Little Bits of History

Falkland Islands

Posted in History by patriciahysell on January 3, 2013
Falkland Islands map

Falkland Islands map

January 3, 1833: At 9 AM, the British flag is raised over the Falkland Islands. The islands are about 300 miles east of Argentina. There are two large islands and more than 700 smaller islands in the archipelago. They contain 4,700 square miles of land area with 800 miles of coastline. Most of the smaller islands are uninhabited but 2,379 called the islands home in 2001, with most of the occupants being military and civilian personnel at the British military base, located on East Falkland Island.

The history of the islands goes back at least 500 years but active colonization didn’t occur until the 1700s. Since that time, the islands have fallen under the Spanish, French, British, and Argentinean flags. The tiny islands were represented on maps from the early 16th century. It is believed that Ferdinand Magellan or Amerigo Vespucci sighted the islands as early as 1502.

The first Europeans to land on the islands found them deserted. Later exploration has shown the islands were visited, probably by the Yaghan people of Tierra del Fuego. Arrowheads and an old canoe remain. Livestock, including foxes, found on the islands confirm some contact with the mainland. The Spanish first landed here and named the islands. The French came and renamed them. The British came, but due to problems with an uprising in their colonies, they abandoned the islands in 1776.

In 1829, Luis Vernet became governor of the islands over British protests. Vernet began seizing American ships and stealing their cargo. America sent the USS Lexington to the area. Puerto Luis was destroyed in an encounter and the islands were declared free of governance. The British sent two ships to the region. British Captain Onslow placed a written request to replace the Argentina flag with the British colors to José María Pinedo, now in charge of the area. Most of the mercenary forces under Pinedo’s command were British and they declined to fire on other Englishman. Pinedo capitulated and the Union Jack once again fluttered over the islands.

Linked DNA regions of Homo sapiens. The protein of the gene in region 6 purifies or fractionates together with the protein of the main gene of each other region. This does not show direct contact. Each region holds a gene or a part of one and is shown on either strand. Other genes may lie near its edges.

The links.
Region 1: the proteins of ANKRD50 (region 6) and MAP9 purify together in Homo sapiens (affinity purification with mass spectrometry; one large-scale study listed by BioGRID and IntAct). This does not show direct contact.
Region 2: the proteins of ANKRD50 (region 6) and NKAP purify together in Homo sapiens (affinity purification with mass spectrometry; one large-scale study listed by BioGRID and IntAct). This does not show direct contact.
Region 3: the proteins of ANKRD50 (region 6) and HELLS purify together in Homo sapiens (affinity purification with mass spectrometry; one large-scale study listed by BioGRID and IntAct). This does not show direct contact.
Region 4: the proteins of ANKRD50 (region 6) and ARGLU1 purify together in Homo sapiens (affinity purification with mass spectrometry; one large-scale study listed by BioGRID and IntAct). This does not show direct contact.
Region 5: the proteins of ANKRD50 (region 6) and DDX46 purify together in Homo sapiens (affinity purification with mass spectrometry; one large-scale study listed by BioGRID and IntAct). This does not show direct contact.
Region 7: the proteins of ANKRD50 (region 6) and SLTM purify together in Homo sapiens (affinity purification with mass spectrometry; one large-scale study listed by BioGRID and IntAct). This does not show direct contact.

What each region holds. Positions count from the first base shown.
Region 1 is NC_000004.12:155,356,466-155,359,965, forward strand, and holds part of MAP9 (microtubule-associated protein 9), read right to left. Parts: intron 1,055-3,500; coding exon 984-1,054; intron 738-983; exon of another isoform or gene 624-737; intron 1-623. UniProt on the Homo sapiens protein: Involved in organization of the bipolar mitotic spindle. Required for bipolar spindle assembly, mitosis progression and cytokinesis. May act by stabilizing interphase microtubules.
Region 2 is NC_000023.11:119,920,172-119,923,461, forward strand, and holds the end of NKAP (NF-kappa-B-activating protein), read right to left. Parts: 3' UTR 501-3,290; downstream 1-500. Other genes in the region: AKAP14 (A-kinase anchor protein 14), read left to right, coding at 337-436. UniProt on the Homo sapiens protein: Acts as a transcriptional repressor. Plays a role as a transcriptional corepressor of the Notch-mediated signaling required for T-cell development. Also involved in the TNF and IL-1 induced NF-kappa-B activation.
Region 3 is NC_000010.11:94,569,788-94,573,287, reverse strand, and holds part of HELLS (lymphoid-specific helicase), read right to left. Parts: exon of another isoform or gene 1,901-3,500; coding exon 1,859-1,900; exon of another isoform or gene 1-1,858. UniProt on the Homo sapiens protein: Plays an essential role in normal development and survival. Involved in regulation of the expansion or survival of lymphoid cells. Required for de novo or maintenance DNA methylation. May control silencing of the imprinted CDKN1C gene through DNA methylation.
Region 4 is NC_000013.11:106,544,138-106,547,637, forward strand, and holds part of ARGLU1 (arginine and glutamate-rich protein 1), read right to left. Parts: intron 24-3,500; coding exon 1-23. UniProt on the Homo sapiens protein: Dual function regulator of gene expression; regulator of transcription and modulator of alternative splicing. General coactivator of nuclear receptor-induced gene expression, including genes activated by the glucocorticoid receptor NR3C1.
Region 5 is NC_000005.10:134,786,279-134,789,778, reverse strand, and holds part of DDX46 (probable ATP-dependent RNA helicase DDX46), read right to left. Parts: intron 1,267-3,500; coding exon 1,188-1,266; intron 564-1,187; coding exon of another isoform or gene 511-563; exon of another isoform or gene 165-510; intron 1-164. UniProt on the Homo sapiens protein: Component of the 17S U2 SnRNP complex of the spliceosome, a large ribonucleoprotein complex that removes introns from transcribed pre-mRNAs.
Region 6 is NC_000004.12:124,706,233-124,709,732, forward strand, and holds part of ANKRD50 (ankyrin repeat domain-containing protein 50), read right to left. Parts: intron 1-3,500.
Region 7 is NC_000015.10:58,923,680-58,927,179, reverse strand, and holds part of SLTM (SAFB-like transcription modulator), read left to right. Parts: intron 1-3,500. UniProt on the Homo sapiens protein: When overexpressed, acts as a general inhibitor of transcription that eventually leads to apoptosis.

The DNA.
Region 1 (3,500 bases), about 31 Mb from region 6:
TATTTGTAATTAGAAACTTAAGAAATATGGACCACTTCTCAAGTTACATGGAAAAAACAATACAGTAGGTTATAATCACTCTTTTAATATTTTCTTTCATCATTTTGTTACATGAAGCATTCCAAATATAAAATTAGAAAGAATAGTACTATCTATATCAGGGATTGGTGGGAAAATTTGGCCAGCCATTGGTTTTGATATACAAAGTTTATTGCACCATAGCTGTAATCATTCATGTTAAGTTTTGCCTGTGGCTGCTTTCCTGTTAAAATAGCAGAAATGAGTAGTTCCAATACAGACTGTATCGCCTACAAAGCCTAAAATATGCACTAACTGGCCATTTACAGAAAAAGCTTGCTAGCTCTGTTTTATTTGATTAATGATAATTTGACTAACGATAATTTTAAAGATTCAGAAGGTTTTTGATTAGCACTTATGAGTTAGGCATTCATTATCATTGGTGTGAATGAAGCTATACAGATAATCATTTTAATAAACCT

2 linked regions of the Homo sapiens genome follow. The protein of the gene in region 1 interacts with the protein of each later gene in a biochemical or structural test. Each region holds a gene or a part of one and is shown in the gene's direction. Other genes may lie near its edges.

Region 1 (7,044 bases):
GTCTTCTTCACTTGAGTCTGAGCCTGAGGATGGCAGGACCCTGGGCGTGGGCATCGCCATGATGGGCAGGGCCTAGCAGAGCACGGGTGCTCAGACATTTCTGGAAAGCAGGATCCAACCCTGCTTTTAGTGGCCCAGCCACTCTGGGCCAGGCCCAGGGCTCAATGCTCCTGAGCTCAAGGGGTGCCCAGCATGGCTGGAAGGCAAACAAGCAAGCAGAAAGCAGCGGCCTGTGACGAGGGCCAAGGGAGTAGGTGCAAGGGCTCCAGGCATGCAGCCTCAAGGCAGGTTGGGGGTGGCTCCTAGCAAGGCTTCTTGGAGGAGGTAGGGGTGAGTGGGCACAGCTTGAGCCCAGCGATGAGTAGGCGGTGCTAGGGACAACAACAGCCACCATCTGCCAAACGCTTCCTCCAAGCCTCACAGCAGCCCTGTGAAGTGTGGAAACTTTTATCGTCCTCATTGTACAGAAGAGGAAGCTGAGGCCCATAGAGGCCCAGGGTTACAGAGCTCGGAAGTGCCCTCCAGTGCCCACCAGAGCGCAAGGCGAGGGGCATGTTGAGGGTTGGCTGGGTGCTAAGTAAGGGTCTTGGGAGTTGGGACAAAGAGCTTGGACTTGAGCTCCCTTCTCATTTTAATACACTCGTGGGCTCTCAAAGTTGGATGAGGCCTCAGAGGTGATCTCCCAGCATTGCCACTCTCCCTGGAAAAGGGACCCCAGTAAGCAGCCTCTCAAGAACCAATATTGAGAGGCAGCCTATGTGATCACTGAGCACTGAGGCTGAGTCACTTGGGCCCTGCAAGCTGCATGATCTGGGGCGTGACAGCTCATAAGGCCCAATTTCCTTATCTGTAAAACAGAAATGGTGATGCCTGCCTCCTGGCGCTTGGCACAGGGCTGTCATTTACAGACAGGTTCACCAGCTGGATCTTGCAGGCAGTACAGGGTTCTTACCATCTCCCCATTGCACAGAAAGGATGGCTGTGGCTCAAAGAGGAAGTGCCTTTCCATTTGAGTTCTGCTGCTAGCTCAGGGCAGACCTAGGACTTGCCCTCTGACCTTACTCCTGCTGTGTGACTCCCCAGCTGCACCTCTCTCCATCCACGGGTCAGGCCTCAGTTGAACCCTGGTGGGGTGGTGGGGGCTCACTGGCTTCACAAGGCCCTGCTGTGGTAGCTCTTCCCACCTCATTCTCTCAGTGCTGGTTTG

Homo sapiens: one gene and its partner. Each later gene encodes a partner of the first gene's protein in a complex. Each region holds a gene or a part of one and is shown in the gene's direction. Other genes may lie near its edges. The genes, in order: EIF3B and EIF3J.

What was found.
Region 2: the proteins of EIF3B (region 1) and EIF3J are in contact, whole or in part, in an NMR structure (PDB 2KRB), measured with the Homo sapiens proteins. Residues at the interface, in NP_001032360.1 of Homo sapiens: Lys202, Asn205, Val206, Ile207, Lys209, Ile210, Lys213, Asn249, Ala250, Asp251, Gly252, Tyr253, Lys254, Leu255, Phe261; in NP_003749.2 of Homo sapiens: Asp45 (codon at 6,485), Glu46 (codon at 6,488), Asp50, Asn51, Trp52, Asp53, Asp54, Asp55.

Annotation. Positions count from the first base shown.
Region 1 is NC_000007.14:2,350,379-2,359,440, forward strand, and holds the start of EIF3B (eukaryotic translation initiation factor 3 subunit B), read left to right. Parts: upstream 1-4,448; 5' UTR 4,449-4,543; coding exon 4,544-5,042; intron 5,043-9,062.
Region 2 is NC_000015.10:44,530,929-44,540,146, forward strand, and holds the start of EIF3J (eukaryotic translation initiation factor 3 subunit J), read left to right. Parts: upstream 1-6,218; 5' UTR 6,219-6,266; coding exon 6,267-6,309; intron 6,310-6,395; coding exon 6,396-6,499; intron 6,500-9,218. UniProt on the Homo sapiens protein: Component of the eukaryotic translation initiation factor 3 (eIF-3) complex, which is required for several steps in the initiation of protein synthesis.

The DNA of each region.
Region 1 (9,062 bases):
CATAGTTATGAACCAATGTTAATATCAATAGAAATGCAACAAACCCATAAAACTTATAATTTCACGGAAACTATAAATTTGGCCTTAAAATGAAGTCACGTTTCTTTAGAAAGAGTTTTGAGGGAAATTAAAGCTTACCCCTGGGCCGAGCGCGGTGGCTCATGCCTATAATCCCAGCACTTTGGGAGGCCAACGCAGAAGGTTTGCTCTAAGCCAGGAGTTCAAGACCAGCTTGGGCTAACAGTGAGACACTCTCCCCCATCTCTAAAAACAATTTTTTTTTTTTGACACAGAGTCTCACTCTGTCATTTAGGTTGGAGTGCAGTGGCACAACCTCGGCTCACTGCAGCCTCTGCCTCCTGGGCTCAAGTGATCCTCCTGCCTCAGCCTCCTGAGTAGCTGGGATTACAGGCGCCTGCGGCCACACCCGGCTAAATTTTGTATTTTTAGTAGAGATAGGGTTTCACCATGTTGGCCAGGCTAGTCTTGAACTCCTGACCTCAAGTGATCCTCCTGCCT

“We seem… to have conquered and peopled half the world in a fit of absence of mind.” – Sir John Seeley

“The reason why the sun never sets on The British Empire is because God doesn’t trust the British in the dark.” – unknown

“The paradox of the British: the weak who wangled the earth and were cursed for it and by it.” – Felipe Fernandez Armesto

“For better or worse — fair and foul — the world we know today is in large measure a product of Britain’s age of empire. The question is not whether British imperialism was without blemish. It was not. The question is whether there could have been a less bloody path to modernity. Perhaps in theory there could have been. But in practice?” – Niall Ferguson

This article first appeared at Examiner.com in 2010. Editor’s update: The islands have seen attempts by both British and Argentineans to rule over the years. The last time there was a Falklands War was in 1982 when Argentine forces invaded. The British, under Margaret Thatcher took back the islands.

Also on this day: Tokugawa Shogunate – The Tokugawa shogunate ended.
Slurrrppp! – In 1888, the straw was patented.
Eiffel Tower – In 1956, a fire damaged the top floors of the Eiffel Tower.

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5 Responses

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  1. Bobby Dias said, on January 3, 2013 at 9:19 am

    Argentina never took the Falkland Islands from Great Britain.

  2. Enchanted Seashells said, on January 4, 2013 at 12:13 am

    There’s so much history and so much we can learn if we’d only read about it!

    • patriciahysell said, on January 4, 2013 at 11:06 am

      I hope what I write is entertaining enough to encourage a start for many different topics.

      • Enchanted Seashells said, on January 4, 2013 at 1:02 pm

        I believe you are correct. I’m sure the world would be a better place if more emphasis was placed on studying history and learning from it.


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